Pattie Chouinard, a Tomboy Tools consultant, served as construction manager, and did most of the physical, demolition labor with a dedicated group of women, excited to learn new trades.

“The ladies would come down, after they put their children to bed and they would help,” Shakra said. “We couldn’t have done it without them. They learned how to paint, how to skim coat walls. They did so many amazing things. They were eager to learn, and they’re hard workers.”

From demolition and skim coating walls, to refurbishing floors and lighting, plus painting and converting kitchen pantries into bookshelves, the 50 or so women involved in the work got it done in two months time, Shakra said.

“It’s been a great blessing to the home,” Rosado said. “One of the women is on the Dean’s List at Regent University, she’ll be getting her bachelor’s degree in May. Just her being able to study there, and being on the Deans list–and another young lady is in her last semester this year, getting her bachelors degree … It is a tremendous help. We are all grateful. As these women go on, others are waiting and starting school and looking forward to that ability to be able to use and utilize that space.”

And the women who volunteered their construction time learned just as much from the women at New Life Home, Shakra said.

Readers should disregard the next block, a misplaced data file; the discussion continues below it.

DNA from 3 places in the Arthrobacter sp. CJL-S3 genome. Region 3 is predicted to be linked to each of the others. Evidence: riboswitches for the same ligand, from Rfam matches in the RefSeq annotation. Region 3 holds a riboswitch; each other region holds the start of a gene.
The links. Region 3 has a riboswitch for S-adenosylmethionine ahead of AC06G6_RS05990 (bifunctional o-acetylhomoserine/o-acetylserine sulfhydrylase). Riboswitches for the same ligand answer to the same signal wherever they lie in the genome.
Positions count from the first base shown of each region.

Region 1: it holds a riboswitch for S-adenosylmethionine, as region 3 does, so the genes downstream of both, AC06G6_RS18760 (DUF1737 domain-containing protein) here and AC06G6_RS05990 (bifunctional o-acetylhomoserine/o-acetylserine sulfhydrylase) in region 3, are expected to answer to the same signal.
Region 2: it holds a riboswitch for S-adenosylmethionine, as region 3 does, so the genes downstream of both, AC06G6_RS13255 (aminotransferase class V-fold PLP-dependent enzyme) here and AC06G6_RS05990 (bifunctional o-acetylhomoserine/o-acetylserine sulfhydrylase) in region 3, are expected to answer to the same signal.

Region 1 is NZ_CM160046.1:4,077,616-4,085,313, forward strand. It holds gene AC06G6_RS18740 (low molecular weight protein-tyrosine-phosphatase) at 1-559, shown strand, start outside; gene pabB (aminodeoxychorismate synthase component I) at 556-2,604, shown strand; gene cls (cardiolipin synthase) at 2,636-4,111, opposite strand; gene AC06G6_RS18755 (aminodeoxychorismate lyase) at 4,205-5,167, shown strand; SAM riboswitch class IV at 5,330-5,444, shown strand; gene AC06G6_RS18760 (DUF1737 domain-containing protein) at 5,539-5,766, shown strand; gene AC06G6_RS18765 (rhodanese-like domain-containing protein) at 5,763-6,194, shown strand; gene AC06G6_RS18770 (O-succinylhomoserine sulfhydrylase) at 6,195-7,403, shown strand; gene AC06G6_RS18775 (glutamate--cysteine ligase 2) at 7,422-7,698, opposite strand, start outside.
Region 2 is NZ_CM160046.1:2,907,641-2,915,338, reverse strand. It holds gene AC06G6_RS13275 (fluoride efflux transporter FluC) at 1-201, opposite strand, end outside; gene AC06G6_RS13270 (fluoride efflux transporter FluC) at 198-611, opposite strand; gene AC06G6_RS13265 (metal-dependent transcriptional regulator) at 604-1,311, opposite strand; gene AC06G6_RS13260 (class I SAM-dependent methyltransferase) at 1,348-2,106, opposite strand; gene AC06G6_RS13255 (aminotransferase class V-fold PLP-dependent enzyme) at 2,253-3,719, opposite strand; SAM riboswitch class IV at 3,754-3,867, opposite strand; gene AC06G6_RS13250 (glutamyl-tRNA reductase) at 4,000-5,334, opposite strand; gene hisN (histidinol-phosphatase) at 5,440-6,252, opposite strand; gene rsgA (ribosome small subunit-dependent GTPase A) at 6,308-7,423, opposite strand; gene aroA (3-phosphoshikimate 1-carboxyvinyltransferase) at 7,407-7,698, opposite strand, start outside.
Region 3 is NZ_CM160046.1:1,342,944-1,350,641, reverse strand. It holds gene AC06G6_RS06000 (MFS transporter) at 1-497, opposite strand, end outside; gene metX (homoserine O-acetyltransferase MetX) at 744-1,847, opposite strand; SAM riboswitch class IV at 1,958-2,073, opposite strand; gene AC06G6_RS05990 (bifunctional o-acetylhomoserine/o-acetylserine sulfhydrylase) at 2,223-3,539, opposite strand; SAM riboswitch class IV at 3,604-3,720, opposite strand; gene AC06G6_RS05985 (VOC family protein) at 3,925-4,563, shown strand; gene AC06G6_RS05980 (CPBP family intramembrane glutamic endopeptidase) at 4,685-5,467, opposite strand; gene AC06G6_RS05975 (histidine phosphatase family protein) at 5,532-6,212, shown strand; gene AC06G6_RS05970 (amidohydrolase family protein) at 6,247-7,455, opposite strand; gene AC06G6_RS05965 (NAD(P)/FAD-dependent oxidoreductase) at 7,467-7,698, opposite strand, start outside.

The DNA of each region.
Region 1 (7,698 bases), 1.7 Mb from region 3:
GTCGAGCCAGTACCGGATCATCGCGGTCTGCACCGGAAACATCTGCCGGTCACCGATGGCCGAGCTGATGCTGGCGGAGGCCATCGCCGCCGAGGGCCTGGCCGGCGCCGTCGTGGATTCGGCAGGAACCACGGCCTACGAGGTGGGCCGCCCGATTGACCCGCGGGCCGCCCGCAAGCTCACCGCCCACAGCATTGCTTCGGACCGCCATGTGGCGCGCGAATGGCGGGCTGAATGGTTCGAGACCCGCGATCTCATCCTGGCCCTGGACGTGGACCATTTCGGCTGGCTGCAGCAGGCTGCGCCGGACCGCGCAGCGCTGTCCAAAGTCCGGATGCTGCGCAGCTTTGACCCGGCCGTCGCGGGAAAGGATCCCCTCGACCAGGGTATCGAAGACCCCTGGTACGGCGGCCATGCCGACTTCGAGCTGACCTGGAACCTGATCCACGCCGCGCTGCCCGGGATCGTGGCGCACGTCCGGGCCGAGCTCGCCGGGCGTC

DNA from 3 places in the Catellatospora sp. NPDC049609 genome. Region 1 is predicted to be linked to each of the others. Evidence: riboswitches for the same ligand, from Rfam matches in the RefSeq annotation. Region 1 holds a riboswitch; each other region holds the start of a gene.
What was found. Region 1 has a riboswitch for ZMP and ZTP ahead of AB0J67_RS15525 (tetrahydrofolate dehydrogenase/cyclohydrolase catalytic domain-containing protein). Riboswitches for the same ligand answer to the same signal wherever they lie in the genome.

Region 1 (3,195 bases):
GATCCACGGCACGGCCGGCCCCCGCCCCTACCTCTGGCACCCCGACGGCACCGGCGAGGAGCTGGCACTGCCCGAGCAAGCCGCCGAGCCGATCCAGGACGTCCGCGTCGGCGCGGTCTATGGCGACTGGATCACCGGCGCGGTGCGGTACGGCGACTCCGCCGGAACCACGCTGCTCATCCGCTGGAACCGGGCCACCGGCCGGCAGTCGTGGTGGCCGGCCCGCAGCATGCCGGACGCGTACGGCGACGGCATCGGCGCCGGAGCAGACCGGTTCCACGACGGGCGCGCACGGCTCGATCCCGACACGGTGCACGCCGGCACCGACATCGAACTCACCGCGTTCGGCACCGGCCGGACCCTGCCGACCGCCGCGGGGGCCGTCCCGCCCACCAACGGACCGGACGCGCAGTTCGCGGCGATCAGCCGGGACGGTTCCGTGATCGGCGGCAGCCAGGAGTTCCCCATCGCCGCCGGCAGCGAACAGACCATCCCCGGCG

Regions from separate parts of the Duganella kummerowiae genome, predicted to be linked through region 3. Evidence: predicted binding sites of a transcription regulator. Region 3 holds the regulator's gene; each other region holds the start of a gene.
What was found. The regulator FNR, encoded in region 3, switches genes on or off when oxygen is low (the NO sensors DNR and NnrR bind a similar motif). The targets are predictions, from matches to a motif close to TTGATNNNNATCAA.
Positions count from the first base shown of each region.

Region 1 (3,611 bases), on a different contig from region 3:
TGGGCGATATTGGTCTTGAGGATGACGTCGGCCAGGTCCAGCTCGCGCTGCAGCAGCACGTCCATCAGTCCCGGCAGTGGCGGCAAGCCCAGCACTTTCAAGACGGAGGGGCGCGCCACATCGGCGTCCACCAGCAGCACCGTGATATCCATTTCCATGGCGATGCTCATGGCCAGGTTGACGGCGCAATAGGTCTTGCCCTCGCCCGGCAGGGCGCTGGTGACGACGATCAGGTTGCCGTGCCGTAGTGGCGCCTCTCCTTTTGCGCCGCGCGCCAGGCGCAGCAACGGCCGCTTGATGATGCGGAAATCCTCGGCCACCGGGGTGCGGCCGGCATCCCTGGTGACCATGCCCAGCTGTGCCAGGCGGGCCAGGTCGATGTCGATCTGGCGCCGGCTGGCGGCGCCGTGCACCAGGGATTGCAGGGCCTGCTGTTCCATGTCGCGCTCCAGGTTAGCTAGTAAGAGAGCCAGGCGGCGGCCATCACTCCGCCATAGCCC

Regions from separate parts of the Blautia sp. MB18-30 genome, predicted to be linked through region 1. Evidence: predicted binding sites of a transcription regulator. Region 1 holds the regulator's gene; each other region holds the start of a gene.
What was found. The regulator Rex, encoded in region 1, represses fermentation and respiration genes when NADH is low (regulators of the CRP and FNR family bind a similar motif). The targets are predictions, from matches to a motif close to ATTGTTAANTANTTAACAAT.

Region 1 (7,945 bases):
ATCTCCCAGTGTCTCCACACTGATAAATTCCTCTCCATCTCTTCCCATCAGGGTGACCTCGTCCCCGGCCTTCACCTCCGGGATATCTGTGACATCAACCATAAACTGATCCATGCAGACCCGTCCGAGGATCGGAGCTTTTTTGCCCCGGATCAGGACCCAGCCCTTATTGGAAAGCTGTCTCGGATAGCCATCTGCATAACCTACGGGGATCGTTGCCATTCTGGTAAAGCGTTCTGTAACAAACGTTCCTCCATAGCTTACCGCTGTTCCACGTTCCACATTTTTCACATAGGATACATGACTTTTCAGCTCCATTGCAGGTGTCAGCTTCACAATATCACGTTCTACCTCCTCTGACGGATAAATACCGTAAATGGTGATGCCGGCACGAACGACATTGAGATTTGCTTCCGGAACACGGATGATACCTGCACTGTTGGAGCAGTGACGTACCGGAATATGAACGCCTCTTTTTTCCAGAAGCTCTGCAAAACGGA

“They’re just doing wonderful things at this home and people aren’t aware of it,” Shakra said. “The home is sort of tucked away on North River Road. There’s not a sign there. … I think a lot of people don’t know it’s there, so one of the things we wanted to do is make people aware of it.”

Thousands of women and their children have gone through New Life Home since its inception, Rosado said, and they’re always looking for support to help more.

“We sure could use the help of the community and those that can stand with us to continue this work,” Rosado said. “It’s been a hard time financially because of the economy. We could really use people standing with us in the community and investing in the lives of these women and their children.”

To help New Life Home or to learn more, call 624-8444, or visit www.newlifehome.org. Donations can be mailed to PO Box 148, Manchester, NH, 01305.

Maryalice Gill can be reached at 594-6490 or mgill@nashuatelegraph.com. Follow Gill on Twitter (@Telegraph_MAG).